There is a story, almost certainly apocryphal, that in 1822, while her husband, Dr Gideon Mantell, was making a housecall, Mrs Mary Mantell took herself off for a walk down a nearby country lane where she spotted a strange, curved, brown stone in amongst a pile of pebbles intended for filling potholes in the road. As Dr Mantell was a fanatical amateur geologist, she picked it up and showed it to him later, and after a careful examination, he identified it as the tooth of a large, herbivorous reptile that he thought, maybe, came from the Mesozoic era. Over the next three years Mantell consulted several experts, hoping to confirm his identification, but met with universal dismissal. He sent the tooth to George Cuvier, the foremost comparative anatomist in Europe, who judged it to be the tooth of a rhinoceros, but the following morning Cuvier revised his opinion, declaring it to be ‘something quite different’ (although this revision did not reach Mantell, who was ridiculed by his English peers for his attribution). After all, who did this upstart Mantell think he was?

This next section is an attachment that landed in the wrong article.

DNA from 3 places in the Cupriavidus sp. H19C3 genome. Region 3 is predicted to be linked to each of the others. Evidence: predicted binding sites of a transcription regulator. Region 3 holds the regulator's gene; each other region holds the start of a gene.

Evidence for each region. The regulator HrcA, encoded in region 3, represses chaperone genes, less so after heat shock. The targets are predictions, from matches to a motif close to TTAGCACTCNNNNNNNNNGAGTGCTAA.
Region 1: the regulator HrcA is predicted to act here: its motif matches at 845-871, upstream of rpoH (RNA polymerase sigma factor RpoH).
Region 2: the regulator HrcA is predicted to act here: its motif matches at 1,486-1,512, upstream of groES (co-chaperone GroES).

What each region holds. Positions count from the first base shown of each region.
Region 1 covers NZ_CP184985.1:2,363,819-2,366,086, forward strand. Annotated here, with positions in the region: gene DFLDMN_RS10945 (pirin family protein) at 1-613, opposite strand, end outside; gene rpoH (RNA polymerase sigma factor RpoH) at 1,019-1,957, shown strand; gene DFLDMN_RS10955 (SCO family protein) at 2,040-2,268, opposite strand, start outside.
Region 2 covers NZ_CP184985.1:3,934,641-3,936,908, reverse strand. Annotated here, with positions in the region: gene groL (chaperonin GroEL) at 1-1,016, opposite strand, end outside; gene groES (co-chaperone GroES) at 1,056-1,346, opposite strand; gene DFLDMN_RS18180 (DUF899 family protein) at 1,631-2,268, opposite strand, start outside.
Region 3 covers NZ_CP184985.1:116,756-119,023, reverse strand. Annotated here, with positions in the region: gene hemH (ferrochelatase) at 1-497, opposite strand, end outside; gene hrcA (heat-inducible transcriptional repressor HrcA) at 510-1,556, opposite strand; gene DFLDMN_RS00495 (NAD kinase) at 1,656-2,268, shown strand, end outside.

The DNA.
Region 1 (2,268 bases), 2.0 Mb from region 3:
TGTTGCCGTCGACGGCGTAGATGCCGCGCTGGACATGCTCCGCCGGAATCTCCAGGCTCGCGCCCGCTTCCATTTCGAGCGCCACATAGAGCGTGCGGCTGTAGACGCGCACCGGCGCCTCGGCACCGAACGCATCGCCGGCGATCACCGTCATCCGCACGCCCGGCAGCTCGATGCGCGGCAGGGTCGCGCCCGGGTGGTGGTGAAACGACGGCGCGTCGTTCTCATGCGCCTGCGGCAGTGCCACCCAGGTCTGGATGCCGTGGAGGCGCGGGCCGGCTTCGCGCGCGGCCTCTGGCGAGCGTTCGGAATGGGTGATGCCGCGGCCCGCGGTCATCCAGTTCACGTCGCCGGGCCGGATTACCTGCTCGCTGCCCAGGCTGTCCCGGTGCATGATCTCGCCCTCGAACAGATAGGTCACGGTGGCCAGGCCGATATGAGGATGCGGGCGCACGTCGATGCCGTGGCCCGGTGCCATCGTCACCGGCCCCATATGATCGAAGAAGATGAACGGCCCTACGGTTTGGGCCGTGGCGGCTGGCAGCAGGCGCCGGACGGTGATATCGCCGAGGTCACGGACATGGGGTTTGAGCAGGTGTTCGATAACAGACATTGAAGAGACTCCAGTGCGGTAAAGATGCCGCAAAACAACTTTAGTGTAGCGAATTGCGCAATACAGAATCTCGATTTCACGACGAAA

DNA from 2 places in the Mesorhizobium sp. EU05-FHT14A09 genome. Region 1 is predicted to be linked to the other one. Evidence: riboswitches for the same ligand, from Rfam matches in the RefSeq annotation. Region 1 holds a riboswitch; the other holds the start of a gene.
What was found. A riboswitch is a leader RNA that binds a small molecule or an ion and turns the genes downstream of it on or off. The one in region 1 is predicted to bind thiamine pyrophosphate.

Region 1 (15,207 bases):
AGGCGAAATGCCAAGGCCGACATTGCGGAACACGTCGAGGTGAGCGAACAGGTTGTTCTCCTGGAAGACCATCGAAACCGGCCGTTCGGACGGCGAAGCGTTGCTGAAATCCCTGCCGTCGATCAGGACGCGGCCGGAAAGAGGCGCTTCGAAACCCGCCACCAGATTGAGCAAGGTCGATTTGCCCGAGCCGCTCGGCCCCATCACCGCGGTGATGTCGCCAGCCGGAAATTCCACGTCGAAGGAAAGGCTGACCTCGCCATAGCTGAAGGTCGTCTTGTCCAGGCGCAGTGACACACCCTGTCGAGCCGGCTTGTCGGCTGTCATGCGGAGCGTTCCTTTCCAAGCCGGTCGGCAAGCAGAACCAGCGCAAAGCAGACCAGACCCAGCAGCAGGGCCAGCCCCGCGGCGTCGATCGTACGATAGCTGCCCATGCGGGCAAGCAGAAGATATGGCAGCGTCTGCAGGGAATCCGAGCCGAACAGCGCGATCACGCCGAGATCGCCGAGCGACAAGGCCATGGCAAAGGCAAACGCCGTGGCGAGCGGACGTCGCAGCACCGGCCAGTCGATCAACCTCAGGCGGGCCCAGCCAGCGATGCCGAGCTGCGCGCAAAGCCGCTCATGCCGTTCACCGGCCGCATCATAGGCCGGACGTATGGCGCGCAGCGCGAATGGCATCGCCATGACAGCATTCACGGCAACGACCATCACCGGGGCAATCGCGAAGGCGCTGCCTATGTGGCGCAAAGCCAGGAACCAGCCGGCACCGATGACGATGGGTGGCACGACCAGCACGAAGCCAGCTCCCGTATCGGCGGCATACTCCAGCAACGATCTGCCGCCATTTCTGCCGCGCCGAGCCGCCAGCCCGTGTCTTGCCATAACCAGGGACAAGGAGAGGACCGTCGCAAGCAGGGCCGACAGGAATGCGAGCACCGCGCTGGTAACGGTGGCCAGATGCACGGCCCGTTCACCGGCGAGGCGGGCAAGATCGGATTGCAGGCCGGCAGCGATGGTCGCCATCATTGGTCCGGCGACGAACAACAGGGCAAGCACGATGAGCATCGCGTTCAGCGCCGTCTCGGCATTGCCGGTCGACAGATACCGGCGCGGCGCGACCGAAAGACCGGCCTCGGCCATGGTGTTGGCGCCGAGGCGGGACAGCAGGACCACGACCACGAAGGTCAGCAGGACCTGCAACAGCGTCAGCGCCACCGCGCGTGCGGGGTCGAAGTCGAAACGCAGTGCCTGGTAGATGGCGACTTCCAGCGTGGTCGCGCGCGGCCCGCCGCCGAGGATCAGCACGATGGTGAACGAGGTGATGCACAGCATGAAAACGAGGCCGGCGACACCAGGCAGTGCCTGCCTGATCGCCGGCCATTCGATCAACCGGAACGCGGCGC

|Gideon Algernon Mantell|
Gideon Algernon Mantell had been born at Lewes, Sussex on February 3rd 1790, the fifth of seven children born to Thomas Mantell, a shoemaker. From an early age he was fascinated by the fossils and rocks he found in the Sussex countryside, and began collecting them, a habit that he retained throughout his life. At fifteen he was apprenticed to a local surgeon, James Moore, and learned the business of a country doctor, before receiving formal medical training in London, gaining a diploma as a Member of the Royal College of Surgeons in 1811. He returned to Lewes and went into partnership with Moore, tripling the income of the practice through his dedicated work, before setting himself up in his own practice in 1816. In addition to his busy medical duties, he studied geology and identified fossils he dug from local pits and quarries, and wrote his first book, The Fossils of the South Downs (1822).
|Title Page - G A Mantell The Fossils of the South Downs 1822|